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November 25, 2019 11:00 AM, EST

Despite Unveiling Issues, Elon Musk Says Tesla Pickup Truck Orders Hit 200,000

Tesla Pickup TruckThe Tesla pickup truck unveiling. (Ringo H.W. Chiu/Associated Press)

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Tesla Inc. Chief Executive Officer Elon Musk said orders for its Cybertruck have climbed to 200,000 even after two windows unexpectedly shattered in the big reveal Nov. 21.

The electric-car maker has a history of unveiling future products to throngs of excited customers, taking deposits and then delivering years later. Two years ago, Tesla showed off a Semi truck and a next-generation Roadster sports car, but neither vehicle is in production yet. This spring, Musk unveiled the Model Y crossover; that vehicle is slated to begin production next summer.

RELATED: Tesla Pickup Truck Demo Was Smashing, but Not a Success

The orders, an increase from a 146,000 figure that Musk announced in a Tweet on Nov. 23, underscores the hard-to-resist nature of announcing deposits, even when they are fully refundable and may never be converted into actual sales.

Tesla’s reservation list has long been a source of intrigue for investors, analysts, journalists, fans and skeptics of the company, as it’s inherently used as a proxy for demand. Musk’s tweets broke with recent practice at Tesla, which had stopped giving reservation figures on quarterly earnings calls, saying the metric wasn’t relevant.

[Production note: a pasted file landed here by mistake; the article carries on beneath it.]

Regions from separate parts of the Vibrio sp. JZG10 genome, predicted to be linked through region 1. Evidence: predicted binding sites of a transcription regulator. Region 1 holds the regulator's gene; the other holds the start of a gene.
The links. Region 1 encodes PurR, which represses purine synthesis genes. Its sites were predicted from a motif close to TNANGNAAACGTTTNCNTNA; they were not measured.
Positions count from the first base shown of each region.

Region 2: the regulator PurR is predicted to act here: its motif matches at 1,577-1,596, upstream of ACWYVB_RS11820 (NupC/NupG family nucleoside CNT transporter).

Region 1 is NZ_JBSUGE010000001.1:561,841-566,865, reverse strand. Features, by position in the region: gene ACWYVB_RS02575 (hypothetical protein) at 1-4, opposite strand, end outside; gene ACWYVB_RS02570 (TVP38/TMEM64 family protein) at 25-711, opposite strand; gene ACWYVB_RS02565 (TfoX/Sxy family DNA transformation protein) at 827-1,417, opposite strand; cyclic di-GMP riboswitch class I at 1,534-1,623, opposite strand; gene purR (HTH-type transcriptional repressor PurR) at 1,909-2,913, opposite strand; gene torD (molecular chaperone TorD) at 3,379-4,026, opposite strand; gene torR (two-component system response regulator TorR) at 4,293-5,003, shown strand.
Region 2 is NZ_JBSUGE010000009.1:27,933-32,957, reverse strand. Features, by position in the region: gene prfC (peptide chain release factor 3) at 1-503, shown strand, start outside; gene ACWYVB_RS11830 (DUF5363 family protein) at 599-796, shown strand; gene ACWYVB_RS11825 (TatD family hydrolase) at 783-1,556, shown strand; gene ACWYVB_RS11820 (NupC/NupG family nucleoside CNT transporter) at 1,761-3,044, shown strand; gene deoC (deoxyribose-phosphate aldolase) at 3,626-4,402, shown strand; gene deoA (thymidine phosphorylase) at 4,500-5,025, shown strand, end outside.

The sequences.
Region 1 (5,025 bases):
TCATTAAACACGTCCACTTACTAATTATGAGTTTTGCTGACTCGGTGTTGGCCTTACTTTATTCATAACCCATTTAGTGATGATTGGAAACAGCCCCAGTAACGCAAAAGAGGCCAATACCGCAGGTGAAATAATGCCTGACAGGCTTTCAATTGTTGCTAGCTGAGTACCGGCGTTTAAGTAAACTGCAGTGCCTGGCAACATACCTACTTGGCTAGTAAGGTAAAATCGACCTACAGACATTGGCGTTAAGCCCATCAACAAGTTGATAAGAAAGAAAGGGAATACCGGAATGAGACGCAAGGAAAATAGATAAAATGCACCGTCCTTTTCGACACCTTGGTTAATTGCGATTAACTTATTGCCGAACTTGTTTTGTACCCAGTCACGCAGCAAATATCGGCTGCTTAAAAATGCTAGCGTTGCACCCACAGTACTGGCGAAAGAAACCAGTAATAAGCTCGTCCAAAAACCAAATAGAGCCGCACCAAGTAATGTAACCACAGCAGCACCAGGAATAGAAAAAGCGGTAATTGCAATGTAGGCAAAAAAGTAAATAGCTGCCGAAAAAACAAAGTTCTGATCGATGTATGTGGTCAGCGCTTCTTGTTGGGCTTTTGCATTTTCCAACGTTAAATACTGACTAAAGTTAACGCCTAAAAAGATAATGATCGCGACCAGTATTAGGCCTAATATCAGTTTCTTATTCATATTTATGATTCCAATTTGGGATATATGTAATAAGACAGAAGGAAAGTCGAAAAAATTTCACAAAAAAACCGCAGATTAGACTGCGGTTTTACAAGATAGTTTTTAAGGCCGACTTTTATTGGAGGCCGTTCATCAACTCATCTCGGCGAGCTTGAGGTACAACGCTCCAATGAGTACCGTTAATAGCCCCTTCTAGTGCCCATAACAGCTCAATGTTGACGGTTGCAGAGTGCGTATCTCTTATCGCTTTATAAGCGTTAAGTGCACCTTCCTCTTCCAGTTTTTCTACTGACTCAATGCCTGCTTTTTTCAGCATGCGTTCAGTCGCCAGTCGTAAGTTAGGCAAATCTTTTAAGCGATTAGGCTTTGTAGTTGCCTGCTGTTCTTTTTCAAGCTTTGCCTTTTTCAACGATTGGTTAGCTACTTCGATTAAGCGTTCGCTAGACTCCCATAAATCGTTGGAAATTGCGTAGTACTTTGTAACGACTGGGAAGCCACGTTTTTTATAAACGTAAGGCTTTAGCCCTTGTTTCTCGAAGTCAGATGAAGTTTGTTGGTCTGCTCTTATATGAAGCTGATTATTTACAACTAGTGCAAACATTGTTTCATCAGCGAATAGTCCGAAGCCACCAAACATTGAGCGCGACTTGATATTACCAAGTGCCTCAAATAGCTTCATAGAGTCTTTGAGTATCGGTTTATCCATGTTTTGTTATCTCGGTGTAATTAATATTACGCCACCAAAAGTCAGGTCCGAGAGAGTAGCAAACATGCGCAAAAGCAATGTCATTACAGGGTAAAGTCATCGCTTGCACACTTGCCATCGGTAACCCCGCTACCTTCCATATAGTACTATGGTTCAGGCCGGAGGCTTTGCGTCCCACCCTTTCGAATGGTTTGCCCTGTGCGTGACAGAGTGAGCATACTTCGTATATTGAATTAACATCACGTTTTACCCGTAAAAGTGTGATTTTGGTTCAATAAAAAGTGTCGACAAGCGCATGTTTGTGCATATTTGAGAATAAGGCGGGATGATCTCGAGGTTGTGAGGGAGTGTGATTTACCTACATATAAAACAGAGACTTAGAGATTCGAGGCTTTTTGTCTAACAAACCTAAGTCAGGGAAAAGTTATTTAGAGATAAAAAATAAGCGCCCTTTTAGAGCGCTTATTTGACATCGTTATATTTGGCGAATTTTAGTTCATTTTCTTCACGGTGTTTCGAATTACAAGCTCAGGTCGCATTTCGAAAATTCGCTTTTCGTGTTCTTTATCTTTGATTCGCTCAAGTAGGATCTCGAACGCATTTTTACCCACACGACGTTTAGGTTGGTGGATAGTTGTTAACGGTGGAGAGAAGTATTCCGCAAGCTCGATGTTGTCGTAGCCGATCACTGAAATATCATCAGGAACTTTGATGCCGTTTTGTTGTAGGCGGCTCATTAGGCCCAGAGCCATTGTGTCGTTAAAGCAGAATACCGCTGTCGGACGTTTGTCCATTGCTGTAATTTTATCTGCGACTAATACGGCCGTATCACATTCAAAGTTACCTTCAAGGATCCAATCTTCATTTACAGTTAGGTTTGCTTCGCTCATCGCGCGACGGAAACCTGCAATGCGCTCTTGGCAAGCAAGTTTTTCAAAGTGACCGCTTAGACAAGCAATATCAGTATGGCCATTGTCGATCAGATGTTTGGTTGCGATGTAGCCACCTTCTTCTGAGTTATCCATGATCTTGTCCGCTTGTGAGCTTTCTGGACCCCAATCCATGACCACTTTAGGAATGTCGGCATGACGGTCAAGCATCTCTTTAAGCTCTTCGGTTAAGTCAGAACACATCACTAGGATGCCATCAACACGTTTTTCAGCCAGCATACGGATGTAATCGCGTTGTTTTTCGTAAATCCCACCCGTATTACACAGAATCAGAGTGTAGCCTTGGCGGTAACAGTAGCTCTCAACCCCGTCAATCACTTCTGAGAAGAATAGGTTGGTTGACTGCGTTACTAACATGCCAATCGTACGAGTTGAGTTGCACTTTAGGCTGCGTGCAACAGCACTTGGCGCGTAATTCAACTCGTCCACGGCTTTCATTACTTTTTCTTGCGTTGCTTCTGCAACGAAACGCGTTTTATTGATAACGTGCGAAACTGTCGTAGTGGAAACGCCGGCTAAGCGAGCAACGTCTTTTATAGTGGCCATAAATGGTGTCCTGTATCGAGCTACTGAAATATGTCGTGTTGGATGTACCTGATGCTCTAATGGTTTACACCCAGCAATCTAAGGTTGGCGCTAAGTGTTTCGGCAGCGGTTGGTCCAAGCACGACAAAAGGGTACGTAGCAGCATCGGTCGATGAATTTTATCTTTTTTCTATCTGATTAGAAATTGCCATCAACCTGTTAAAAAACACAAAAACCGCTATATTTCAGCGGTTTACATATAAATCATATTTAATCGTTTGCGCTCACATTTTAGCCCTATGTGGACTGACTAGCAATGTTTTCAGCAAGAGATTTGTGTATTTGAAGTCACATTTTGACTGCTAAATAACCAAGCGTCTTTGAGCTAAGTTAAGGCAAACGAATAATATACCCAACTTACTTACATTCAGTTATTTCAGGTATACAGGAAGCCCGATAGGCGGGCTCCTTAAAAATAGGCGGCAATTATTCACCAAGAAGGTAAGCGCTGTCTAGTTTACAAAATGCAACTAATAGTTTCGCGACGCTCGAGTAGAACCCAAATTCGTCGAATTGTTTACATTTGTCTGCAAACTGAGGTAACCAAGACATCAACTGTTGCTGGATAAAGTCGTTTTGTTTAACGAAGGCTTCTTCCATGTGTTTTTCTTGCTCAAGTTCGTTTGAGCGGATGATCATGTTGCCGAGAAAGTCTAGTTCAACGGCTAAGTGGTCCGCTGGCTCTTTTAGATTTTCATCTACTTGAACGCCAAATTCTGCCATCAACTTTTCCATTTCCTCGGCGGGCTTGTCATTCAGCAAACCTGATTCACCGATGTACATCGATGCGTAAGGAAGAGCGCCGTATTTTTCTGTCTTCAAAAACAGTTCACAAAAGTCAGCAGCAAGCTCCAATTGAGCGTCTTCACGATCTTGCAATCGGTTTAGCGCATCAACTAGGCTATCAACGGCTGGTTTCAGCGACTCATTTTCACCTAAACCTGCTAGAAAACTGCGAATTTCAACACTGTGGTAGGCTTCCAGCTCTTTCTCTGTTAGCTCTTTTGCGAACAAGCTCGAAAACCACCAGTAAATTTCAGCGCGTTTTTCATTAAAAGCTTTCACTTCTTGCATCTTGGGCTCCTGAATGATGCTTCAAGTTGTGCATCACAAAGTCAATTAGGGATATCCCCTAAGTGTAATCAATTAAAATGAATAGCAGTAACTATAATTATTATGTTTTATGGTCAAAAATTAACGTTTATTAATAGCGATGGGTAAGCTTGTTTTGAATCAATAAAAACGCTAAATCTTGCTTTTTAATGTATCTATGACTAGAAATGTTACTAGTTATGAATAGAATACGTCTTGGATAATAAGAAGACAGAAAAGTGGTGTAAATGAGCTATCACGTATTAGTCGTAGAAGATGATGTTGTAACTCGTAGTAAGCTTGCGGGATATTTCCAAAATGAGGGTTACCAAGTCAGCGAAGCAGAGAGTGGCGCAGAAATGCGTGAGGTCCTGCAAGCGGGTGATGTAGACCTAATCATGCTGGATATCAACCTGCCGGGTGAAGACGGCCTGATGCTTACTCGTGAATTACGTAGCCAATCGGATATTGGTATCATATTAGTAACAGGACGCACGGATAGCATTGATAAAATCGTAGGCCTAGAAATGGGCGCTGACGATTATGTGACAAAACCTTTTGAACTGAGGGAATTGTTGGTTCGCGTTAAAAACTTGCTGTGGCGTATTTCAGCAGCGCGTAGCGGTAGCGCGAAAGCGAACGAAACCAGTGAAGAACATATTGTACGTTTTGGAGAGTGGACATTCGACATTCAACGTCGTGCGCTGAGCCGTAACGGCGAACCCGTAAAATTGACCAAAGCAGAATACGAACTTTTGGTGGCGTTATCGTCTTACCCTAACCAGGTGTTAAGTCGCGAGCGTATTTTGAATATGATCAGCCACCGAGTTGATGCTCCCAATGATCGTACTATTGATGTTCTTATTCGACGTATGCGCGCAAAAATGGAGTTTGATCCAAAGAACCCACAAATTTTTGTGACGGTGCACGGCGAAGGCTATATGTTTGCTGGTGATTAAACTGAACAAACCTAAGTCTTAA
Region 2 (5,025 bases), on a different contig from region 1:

“We don’t want to comment on the granularity of deposits — again, people just read too much into those,” Musk said on Tesla’s first-quarter earnings call in April, when asked about the Model Y.

Tesla’s website allows customers to order the truck for a fully refundable $100, and says they can complete their configuration as production starts in late 2021. Musk said in a tweet Nov. 23 that 42% had ordered the dual-motor option, which starts at $49,900, while 41% have ordered the $69,900 triple-motor option, production of which is expected to begin in late 2022. Just 17% ordered the single-motor version, which begins at $39,900.

The $100 deposit for the Cybertruck is far cheaper than the $1,000 that was required to reserve a Model 3 sedan.

“Reservations are not relevant for us,” former Chief Financial Officer Deepak Ahuja said in January, during the company’s 2018 fourth-quarter earnings call. “Now we do have a large reservations backlog still, which tells us that a lot of customers are still waiting for those cars. But I don’t think it’s appropriate to share the reservations number.”

Tesla never released an order or reservation figure for the Model Y. The company had $665 million in customer deposits as of Sept. 30, according to a regulatory filing.

In a demonstration of the truck’s toughness, longtime Tesla lead designer Franz von Holzhausen whacked the Cybertruck’s stainless steel door with a mallet, failing to leave a dent. But when he threw a metallic ball at the driver-side front window, it shattered.

‘Too Hard’

The crowd gasped. “Maybe that was a little too hard,” Musk said.

Von Holzhausen tried a second, softer throw — this time targeting the truck’s rear window — only to see that shatter as well.

It wasn’t immediately clear who supplied the glass or if Tesla made what it called “Armor Glass” completely in-house. Tesla entered the glass technology business back in 2016, and has an internal group known as Tesla Glass.

Musk said his team threw the same steel ball at the window several times before the event and didn’t scratch it. Late Nov. 22, he tweeted out a short video of von Holzhausen that has been viewed more than 6 million times.

The angular, futuristic design and the shattering glass generated enormous publicity for Tesla and its truck, but shares tumbled 6.1% to $333.04 Nov. 22, the sharpest decline in almost two months.

Separately, Musk tweeted Nov. 24 that while Cybertruck would be Tesla’s last product unveil “for a while,” the company will make some unexpected technology announcements next year.

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